Few twenty-year-olds can call themselves "old-timers" in any industry, except, of course, the online industry, and Michelle Finocchi, CC '02, already a two year veteran of the Internet business world, is living proof of this. This summer, Finocchi serves as an associate producer at the popular teen community website bolt.com. With over 2.85 million members, Bolt is the largest community site for teenagers in the world. "The site consists of member-generated content and community tools that our members use to communicate with each other," explained Finocchi.
As an associate producer, Finocchi "works on the content side." She elaborated that some of her responsibilities include "taking members' ideas and formatting them into features with html."
Unlike some other sites, however, neither Bolt nor Finocchi were overnight success stories. The Randolph, New Jersey native revealed not only her changing status within Bolt, but Bolt's own evolution: "I started out just as an intern in September of 1998. At first, working at Bolt was just your average college job, but eventually I got more and more interested in the possibilities the Internet offered. They treated me really well, so I gave them my loyalty. I only went once a week, but it was still amazing to watch Bolt's growth--when I started there were only 300,000 members and like 30 employees; now Bolt has millions of members, over 200 employees, and has offices all over America."
Though Finocchi takes both her own and her company's triumphs in stride, she admits that "I feel really lucky to have had this experience, especially when so many Internet companies fail--it's a little overwhelming."
Despite her youth, Finocchi finds that her colleagues respect her input and accept her as an equal: "My co-workers are all a little older than me, but they still listen to me. After all, they target the site for 15 to 20 year-olds--that's me."
Like the majority of other websites who have survived for any substantial length of time, Bolt has felt the need to change its original concept in order to better cater to its users' wants. "Bolt's going through a transition period right now. Initially, the focus was on features--the site had a magazine-esque feel to it. Now what members want is a chat site, so we're becoming a global communications platform with some wireless applications; kids look to the Internet to communicate with each other, not for a magazine," said Finocchi.
A few years ago, however, the now web-savvy Finocchi could not have predicted that she would one day throw around terms like "global communications platform," as if they were drive-thru orders. Finocchi disclosed that she had initially envisioned herself getting involved in more artistically-based endeavors. "I've always been really into art. In high school, I took it for four years, and I particularly liked working with charcoals and pastels," Finocchi said.
Though the art history major claims that few of her courses at Columbia thus far directly relate to her job, she observes that her tenure at Bolt has positively affected her schoolwork. "I edit and write all day long at Bolt, and I've since noticed a real improvement in my writing skills." Bolt also offers Finocchi a therapeutic respite from the strains of school: "My job gives me a much needed break from academics; it's so great to stop reading a CC book or something and write about Limp Bizkit."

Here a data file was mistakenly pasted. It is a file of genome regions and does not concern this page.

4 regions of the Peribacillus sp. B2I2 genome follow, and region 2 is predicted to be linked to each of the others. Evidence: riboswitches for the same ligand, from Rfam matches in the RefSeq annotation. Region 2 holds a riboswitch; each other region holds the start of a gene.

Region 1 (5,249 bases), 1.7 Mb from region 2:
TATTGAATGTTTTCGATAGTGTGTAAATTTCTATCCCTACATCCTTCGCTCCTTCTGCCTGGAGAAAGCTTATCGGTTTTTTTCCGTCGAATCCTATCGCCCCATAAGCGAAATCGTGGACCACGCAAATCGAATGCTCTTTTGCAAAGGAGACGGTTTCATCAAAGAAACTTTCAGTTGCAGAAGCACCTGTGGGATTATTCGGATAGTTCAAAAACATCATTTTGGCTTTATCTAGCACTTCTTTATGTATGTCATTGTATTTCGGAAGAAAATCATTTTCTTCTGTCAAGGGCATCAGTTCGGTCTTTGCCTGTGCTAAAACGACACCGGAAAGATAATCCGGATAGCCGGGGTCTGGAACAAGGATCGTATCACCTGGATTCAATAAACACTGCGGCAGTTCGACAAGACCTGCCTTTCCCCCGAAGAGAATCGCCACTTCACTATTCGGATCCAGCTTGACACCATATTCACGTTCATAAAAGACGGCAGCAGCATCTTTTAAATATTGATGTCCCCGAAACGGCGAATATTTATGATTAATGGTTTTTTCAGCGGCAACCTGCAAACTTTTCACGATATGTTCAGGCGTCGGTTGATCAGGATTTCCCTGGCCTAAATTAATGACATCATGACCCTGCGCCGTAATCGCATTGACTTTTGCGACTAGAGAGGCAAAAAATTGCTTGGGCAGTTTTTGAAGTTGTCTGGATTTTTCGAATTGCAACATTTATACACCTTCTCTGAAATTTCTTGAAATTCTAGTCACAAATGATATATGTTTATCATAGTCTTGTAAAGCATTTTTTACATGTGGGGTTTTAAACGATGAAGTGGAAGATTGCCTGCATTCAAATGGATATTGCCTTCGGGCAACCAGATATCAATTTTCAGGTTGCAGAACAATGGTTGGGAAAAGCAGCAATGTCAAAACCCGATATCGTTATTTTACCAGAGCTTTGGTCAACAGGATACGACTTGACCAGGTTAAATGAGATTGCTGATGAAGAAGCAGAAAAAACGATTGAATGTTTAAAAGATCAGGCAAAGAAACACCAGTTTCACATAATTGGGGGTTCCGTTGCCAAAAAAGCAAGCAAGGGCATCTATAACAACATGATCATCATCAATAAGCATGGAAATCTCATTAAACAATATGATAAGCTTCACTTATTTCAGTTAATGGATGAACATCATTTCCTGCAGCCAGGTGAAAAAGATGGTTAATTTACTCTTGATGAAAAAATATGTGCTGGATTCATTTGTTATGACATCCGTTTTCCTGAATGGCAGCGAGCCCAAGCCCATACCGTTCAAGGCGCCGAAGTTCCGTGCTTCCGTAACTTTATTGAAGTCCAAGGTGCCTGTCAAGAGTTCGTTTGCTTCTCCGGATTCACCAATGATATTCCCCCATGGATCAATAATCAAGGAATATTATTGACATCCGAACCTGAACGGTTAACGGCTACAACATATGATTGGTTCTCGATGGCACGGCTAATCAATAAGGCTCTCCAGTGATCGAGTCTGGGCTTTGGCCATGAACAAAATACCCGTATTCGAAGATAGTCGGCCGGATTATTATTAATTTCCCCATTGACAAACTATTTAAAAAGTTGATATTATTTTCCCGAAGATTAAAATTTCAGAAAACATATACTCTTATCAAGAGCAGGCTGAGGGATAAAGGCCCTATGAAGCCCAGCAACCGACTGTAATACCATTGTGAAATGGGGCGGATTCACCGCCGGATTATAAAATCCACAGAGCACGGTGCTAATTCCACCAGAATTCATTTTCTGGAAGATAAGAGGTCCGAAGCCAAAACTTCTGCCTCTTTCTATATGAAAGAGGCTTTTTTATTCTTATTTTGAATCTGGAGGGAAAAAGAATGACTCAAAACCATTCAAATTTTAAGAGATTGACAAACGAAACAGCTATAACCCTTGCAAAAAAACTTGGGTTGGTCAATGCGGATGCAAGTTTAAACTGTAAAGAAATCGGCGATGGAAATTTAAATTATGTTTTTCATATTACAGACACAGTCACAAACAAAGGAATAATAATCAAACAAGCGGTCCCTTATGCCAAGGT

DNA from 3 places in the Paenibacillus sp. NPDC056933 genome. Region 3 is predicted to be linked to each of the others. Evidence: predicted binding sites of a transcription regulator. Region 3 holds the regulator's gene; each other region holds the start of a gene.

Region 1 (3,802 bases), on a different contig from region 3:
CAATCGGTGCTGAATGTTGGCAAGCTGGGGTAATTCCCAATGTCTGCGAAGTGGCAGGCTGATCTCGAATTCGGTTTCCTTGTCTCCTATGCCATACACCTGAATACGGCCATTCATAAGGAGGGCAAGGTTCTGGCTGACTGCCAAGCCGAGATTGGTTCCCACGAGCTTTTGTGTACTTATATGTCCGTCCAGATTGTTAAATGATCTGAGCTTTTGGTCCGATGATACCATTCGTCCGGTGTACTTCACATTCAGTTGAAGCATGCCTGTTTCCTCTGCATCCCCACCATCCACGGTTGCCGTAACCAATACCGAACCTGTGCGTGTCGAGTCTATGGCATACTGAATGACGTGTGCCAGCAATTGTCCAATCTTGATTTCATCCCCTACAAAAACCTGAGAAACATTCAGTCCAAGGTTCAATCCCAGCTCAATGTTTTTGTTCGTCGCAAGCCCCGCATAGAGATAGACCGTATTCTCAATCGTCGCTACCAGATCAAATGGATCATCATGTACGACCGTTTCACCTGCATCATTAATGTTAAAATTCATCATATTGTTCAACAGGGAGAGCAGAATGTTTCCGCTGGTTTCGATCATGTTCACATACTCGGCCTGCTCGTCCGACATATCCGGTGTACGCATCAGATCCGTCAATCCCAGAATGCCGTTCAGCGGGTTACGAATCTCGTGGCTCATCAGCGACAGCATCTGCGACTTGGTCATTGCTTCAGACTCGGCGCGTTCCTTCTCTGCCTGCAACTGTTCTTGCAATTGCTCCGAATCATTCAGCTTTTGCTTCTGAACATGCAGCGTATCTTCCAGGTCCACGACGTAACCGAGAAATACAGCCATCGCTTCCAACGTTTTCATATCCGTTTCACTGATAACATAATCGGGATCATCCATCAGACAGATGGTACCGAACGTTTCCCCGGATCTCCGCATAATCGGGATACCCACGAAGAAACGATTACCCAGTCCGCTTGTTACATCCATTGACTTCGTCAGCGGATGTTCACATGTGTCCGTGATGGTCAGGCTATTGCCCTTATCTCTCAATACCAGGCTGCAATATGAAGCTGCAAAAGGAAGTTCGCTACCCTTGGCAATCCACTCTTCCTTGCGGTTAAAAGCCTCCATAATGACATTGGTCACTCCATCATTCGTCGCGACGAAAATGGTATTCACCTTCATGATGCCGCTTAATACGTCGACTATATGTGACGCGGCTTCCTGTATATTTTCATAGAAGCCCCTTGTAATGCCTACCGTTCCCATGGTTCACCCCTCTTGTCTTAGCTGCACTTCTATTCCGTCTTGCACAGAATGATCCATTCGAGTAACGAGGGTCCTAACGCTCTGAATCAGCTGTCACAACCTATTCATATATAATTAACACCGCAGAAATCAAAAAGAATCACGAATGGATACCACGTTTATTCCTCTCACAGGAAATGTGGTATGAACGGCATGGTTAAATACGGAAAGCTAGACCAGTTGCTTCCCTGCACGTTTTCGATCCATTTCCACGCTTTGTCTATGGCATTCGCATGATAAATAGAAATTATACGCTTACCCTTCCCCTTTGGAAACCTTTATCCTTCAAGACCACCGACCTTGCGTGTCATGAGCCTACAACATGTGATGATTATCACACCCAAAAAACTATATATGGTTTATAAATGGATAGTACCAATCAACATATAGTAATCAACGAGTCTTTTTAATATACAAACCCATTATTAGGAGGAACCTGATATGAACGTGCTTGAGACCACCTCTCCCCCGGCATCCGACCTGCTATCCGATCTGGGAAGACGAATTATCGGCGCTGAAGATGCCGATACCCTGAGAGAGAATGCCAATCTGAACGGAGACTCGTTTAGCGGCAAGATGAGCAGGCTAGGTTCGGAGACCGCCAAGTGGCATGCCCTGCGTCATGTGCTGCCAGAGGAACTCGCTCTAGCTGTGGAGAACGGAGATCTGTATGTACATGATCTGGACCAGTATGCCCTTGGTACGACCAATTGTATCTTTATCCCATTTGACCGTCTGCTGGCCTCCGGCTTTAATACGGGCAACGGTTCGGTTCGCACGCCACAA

While Columbia hasn't affected Finocchi's job skills, per se, her college courses have certainly had a large impact on her first love: art. "I started out just producing it, but [after taking some art history courses], now I'm really interested in art criticism and journalism."
Her newfound angle on art and unexpectedly fruitful internship at Bolt have led her to set her career sights on merging her two interests: "I'd like to somehow combine my love of art journalism and criticism with the Internet. I've realized that the Internet is where the future of jobs is--and I feel lucky because I kind of have a one-up on it. I feel totally confident in my ability [to continue working in the Internet industry] after graduation," said Finocchi.
If Finocchi does intend on remaining in the online content business, she will certainly be ready to deal with some of its most controversial issues, having been exposed to them first-hand. Though the site gives more or less free reign to its members to pursue whatever conversation topics they raise, from "Chix with Tongue Rings--Cool or Uncool?" to "Drawstring Khakis ('Where can I get a pair?')," Finocchi admited that bolt.com "is not completely uncensored." Finocchi explained, "You can't denigrate certain races, or groups of people, etc."
However, in general, the site provides an arena in which teens can openly and unabashedly discuss the issues they face; for example, a quick logon to the Bolt Boards (bolt.com's bulletin board system) yields several messages from female members trying to support another member struggling with obesity and an eating disorder.
As for online pedophiles and stalkers, Finocchi conceded that, as an online community site, you can only do so much to prevent them; "We comply with the Online Securities Act, which prohibits anyone 13 years-old or younger from releasing personal information. In fact, we don't even allow people under 15 to register. I've seen people who have listed their age as 39, and you can't kick them off the site, but I think today's teen Internet users are savvy enough to pick out the pedophiles. In any case, it's a risk we're willing to take in order to offer freedom of communication. We haven't had any problems so far."
Whatever the young would-be artist cum-entrepeneur chooses to do, she will certainly have no trouble finding the right drawstring khakis for the occasion.